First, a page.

Brandishing a generous financial war chest from PDP headquarters, Fayose relentlessly targeted Fayemi and his wife Bisi: both had gained doctorates overseas and were veterans of the struggle against General Sani Abacha's junta in the 1990s. They were, Fayose insisted, 'elitists'. Fayemi had recruited impressive technocrats to boost Ekiti's social services and introduced a pension scheme for private and state sector workers. Yet for Fayose, Fayemi's policies such as distributing laptop computers to schoolchildren, a ban on 'gifts' (or bribes) to civil servants and plans to build a civic centre proved he was out of touch.

Fayose told voters that Fayemi's reform plans would mean massive job cuts in the civil service and claimed he was using state funds to build a university in Ghana. By the time Fayemi's team issued rebuttals, much of the damage had been done. Fayose's team ran a textbook negative campaign – well funded and personally targeted. Above all, said his aides, the people of Ekiti wanted 'resources' and his campaign distributed bags of food and fresh naira notes. Fayose toured the state in a convoy of shiny new four-wheel-drives, all supplied by PDP central, stopping frequently to prove the veracity of his campaign slogan, 'Friend of the masses', in an unconscious parody of Chinua Achebe's Man of the People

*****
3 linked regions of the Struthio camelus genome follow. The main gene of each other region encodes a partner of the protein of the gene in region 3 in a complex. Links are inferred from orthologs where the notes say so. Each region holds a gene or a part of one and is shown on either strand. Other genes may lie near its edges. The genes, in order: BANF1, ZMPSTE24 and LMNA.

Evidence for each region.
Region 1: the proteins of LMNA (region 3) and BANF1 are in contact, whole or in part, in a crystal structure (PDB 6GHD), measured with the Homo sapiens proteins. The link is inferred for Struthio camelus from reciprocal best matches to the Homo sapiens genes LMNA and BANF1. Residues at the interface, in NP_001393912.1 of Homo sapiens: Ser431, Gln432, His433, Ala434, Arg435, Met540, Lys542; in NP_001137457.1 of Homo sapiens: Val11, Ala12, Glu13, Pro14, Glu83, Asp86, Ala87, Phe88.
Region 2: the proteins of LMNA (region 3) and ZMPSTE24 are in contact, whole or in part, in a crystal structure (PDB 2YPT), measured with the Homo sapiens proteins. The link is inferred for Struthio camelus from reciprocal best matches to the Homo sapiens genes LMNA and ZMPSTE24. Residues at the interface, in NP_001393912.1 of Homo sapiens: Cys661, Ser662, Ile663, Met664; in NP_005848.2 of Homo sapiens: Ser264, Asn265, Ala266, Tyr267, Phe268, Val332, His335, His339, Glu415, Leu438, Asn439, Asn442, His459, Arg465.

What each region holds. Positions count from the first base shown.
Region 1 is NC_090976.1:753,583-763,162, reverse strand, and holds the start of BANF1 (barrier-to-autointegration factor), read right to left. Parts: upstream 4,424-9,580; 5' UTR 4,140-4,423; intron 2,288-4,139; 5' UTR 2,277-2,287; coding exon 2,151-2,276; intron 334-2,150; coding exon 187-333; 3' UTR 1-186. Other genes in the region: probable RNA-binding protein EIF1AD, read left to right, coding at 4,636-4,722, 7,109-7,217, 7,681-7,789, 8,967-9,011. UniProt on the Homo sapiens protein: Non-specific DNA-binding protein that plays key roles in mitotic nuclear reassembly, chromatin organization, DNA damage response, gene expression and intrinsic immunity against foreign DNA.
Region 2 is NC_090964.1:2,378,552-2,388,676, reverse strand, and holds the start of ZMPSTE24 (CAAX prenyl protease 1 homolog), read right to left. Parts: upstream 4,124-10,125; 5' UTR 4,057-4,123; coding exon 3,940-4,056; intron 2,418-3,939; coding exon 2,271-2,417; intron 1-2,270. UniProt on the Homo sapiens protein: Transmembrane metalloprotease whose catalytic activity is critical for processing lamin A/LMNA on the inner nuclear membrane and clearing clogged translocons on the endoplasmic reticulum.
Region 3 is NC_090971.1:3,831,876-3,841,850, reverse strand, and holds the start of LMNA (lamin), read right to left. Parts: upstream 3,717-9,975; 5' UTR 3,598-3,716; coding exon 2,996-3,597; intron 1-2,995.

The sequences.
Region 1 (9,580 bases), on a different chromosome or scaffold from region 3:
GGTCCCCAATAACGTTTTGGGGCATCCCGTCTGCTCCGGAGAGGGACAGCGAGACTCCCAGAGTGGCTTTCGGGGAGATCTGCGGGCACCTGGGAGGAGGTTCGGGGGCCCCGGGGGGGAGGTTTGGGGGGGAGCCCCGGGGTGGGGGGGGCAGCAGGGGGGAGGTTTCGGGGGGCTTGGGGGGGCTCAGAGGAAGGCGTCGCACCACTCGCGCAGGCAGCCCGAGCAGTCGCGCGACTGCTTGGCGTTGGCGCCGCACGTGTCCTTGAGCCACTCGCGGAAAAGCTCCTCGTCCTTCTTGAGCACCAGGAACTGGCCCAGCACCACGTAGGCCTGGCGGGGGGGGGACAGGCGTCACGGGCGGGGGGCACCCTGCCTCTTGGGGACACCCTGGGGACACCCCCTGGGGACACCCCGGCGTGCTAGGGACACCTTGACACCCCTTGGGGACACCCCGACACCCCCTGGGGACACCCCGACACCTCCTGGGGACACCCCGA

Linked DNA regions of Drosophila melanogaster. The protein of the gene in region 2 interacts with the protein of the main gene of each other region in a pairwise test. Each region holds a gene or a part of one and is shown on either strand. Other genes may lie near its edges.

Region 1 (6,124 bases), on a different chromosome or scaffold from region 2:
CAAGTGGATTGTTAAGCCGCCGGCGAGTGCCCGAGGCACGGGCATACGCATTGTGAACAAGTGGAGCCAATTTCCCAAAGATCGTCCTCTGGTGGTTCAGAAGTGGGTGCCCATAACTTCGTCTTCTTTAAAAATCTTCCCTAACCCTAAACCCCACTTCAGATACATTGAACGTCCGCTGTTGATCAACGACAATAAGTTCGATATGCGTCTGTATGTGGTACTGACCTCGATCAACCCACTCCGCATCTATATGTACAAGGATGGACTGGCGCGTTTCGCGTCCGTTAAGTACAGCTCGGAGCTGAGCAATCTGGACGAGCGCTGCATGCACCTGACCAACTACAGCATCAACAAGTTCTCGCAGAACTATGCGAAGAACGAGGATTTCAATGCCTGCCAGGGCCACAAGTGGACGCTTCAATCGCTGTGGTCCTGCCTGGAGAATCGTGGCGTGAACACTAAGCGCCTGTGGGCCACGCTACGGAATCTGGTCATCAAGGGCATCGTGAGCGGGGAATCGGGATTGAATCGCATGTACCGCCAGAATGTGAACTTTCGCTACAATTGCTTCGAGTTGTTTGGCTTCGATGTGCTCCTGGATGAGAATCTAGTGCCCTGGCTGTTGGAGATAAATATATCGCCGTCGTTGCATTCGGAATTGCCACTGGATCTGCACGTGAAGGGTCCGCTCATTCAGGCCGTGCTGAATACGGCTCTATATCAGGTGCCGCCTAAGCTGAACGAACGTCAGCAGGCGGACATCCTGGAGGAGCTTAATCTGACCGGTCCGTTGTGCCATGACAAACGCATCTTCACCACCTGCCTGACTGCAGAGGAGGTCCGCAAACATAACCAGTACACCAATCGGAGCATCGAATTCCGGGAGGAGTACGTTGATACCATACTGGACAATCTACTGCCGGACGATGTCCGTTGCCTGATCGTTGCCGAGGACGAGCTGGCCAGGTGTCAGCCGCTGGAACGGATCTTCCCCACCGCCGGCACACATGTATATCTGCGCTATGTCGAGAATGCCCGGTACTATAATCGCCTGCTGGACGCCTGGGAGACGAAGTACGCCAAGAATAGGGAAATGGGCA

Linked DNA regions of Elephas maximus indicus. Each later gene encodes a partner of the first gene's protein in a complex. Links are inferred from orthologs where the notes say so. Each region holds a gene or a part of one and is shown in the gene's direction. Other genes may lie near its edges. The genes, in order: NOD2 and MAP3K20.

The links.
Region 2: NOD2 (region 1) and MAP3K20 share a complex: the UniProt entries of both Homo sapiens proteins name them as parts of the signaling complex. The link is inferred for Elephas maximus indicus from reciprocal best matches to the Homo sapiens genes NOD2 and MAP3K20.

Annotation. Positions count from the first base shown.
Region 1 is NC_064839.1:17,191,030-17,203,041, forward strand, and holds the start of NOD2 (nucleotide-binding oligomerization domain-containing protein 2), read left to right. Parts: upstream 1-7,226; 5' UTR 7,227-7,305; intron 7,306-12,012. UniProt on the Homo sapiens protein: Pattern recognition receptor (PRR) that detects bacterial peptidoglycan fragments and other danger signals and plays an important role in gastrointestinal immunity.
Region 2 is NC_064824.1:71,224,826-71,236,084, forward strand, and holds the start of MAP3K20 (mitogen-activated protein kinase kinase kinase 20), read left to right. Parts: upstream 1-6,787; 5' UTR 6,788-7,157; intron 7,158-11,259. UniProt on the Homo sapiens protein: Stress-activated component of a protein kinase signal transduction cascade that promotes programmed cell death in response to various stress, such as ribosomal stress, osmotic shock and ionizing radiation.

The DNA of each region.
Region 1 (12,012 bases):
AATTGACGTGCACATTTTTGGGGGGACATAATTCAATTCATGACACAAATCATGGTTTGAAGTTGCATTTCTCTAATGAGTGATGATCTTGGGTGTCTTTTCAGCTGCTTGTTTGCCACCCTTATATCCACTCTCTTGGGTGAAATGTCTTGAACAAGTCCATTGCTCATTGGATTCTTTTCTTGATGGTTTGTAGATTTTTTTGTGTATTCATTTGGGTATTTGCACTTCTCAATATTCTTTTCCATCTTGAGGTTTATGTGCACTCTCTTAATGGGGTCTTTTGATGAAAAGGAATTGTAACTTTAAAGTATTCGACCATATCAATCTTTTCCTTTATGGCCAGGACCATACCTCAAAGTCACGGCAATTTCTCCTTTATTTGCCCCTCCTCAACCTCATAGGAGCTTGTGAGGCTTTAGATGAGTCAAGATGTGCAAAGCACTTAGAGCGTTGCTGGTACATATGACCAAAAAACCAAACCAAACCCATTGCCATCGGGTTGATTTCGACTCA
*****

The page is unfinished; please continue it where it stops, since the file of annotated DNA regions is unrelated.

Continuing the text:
Shooting the breeze with street vendors and chopping pounded yam in local bukaterias (cafés) is Fayose's strong suit but he is less voluble about his political history. Such was the level of political violence in Ekiti on his previous watch that President Olusegun Obasanjo appointed a panel in 2005 to probe allegations of his direct involvement. It concluded that Fayose had instigated political thuggery and had tried to distance himself from it. His first term ended abruptly when he and his deputy were impeached by the State Assembly in October 2006 for grand corruption, charges based on a probe by Nuhu Ribadu, then Chairman of the Economic and Financial Crimes Commission. After reports of guns being drawn in State House, Fayose disappeared from the political scene for a year.        

Fayose has gradually rebuilt his career as a loyal PDP activist working to re-establish the party's influence in the south-west, which has been an opposition stronghold. He and the PDP hierarchy are holding up the Ekiti election as an omen for 2015. If they're right and the PDP wins Oshun with the same blend of tactics and security power, they could start unpicking the APC strongholds in the south. 

Until now, with its support in the south-west, the north-west and the north-east among both Christians and Muslims, the APC has been able to claim it is the real national party. Now the PDP, still chronically weak in the north, has found it can chew away at APC support in the south. As the attacks continue in the north and Middle Belt, and unrest restarts in the Niger Delta, this points to the danger of regionally polarised elections next year.